Posted on November 4, 2021

Colombia’s Most Powerful Cartel Is Making Millions ‘Helping’ Desperate Migrants

Luis Chaparro, Insider, November 1, 2021

The biggest criminal organization in Colombia, Clan del Golfo, also called Autodefensas Gaitanistas de Colombia (AGC), is making millions of dollars off of desperate migrants trying to make their way to the US.

Although AGC’s main source of revenue is cocaine trafficking, it recently gained control of the migrant routes between Colombia’s borders with Ecuador in the south and Panama in the north, according to a report from Indepaz, a Colombian nongovernmental organization that promotes peace and justice.

As thousands of migrants from the region and from as far away as Africa and the Middle East pass through Colombia in their attempts to reach the US, the AGC have found another criminal gold mine.

AGC is considered by Colombian authorities as a “Class A Organized Armed Group,” and US authorities claim it is the main Colombian ally of Mexico’s powerful Sinaloa Cartel, partnering with it to profit from drug-trafficking and human-smuggling rings worth millions of dollars.


Colombian and Panamanian authorities reopened their borders this year after more than a year closed due to Covid-19 restrictions. They agreed to let 650 migrants go from Colombia to Panama each day in an effort to relieve the tumultuous bottleneck in Necoclí.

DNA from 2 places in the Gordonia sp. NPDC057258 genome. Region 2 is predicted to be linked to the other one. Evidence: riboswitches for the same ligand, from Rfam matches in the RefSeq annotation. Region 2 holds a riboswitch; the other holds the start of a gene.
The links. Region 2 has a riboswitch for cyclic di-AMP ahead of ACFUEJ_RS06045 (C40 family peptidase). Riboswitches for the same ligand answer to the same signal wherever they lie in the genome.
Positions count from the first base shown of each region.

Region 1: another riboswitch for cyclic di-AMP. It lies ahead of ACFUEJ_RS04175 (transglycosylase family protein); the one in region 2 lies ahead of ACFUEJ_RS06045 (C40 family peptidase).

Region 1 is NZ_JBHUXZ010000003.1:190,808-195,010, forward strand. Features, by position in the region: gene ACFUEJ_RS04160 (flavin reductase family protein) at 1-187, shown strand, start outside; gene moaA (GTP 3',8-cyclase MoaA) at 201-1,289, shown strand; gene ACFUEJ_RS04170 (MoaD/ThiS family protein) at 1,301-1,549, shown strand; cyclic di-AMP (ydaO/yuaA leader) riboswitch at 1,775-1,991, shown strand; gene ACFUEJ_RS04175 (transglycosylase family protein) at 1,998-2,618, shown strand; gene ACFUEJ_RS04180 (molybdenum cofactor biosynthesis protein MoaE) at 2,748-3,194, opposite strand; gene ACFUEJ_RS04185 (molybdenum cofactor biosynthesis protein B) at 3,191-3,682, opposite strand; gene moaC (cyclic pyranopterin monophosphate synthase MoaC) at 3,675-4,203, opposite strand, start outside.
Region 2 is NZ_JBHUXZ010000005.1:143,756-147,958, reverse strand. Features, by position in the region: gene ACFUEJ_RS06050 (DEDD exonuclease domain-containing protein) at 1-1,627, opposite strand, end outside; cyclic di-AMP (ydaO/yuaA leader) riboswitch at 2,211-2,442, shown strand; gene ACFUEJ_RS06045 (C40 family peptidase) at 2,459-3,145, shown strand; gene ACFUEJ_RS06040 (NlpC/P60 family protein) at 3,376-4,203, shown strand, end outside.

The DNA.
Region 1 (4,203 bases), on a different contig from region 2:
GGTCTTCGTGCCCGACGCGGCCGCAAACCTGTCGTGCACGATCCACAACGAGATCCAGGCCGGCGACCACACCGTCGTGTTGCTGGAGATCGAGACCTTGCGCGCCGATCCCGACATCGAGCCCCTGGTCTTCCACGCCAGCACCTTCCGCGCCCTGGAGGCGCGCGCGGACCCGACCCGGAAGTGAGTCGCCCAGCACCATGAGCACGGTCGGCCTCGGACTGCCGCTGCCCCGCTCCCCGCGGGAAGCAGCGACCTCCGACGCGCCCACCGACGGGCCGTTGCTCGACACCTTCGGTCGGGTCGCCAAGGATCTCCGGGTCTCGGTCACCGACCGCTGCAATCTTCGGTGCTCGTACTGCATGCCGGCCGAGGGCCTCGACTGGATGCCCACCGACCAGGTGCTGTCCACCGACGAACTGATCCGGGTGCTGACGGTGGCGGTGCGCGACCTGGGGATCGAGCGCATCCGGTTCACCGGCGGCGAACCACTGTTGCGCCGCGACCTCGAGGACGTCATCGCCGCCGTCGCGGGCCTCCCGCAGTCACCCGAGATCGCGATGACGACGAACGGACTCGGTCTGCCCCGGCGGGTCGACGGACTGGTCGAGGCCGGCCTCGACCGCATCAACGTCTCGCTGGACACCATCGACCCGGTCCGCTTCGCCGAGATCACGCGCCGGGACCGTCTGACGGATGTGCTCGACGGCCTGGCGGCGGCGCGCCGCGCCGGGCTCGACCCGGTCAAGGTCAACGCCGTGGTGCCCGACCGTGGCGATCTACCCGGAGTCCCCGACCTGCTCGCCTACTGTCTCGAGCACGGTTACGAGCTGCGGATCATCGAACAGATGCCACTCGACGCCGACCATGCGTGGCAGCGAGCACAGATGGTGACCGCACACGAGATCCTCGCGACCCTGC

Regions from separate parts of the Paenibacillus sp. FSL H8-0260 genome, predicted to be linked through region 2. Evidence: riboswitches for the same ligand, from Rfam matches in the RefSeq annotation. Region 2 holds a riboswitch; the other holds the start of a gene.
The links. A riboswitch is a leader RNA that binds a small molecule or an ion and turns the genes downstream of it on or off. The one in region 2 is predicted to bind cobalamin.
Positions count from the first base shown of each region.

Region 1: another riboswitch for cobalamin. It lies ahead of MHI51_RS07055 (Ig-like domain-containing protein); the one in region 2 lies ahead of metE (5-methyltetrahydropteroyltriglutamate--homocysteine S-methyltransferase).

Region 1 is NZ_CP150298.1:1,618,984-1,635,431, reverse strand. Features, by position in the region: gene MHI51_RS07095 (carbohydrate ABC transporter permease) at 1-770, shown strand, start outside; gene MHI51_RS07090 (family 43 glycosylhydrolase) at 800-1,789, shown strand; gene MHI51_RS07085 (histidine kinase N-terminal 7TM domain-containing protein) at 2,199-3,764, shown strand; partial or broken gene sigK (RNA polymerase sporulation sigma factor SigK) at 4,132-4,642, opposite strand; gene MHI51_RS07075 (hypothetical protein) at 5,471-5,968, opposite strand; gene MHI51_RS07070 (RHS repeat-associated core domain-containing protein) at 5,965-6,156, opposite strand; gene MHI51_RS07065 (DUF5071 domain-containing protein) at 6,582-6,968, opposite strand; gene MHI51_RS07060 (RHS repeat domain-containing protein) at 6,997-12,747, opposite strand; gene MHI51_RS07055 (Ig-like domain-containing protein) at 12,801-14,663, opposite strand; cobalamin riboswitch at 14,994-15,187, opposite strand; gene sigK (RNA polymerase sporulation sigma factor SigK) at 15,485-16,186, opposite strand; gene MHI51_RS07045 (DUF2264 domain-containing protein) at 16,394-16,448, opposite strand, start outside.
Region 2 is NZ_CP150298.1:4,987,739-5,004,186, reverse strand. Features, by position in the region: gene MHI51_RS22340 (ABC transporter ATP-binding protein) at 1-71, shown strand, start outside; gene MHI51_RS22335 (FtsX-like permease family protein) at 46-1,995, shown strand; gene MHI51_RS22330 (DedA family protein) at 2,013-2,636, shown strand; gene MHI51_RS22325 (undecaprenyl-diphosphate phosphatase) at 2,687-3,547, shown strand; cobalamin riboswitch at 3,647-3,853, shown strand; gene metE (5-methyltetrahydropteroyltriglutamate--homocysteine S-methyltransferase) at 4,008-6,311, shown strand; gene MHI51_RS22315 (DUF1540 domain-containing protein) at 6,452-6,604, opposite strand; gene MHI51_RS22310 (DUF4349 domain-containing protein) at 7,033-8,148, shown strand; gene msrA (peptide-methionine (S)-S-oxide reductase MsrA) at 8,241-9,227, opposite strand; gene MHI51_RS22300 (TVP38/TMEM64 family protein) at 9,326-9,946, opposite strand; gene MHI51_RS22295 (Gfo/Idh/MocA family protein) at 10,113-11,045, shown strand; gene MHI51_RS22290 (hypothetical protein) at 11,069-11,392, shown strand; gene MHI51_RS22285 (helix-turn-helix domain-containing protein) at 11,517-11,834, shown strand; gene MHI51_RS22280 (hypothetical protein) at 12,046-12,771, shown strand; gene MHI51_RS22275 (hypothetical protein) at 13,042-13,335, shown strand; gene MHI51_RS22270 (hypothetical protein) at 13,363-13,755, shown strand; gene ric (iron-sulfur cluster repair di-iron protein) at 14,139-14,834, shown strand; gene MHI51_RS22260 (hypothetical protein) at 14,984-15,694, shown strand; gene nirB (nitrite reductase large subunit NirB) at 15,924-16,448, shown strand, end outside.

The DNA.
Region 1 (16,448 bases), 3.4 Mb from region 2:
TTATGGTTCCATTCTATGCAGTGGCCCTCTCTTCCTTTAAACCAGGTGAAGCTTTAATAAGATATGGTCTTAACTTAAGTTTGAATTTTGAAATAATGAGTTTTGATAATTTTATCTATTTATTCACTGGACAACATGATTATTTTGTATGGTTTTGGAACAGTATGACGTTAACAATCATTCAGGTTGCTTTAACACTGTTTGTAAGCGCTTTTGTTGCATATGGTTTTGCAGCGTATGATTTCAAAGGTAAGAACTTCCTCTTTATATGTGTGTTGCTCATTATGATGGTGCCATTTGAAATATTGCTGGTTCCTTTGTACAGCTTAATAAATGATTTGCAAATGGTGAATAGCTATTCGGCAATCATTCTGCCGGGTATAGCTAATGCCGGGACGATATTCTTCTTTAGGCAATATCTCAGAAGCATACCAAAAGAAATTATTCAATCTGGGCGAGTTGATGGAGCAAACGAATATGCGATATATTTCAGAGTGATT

In order to help migrants get to Panama, Colombian authorities authorized a private marine-transportation company to sell 650 tickets to Haitians only, allowing them to cross the Urabá Gulf to Acandí, from where they could head to Panama.

But Insider witnessed ferries stop in the middle of the sea to knowingly hand the migrants to several small fishing boats owned and operated by AGC smugglers.

Once the migrants reached the other side, hundreds of men, all either members of or hired by AGC, approached the migrants to take them on a two-hour bike ride to the base camp in Las Tecas, at a cost of about $50 to $80 each.

“There is no one going to the US and through Colombia that we don’t know of. We have full control of the migrants here,” said Breiner, an AGC operative in Las Tecas, an enclosed base camp where thousands of migrants wait their turn to enter the deadly jungle of the Darien Gap.


“In early September we would have around 3,000 migrants arriving at this camp, and every single one of them had to pay, with no option” not to, he said.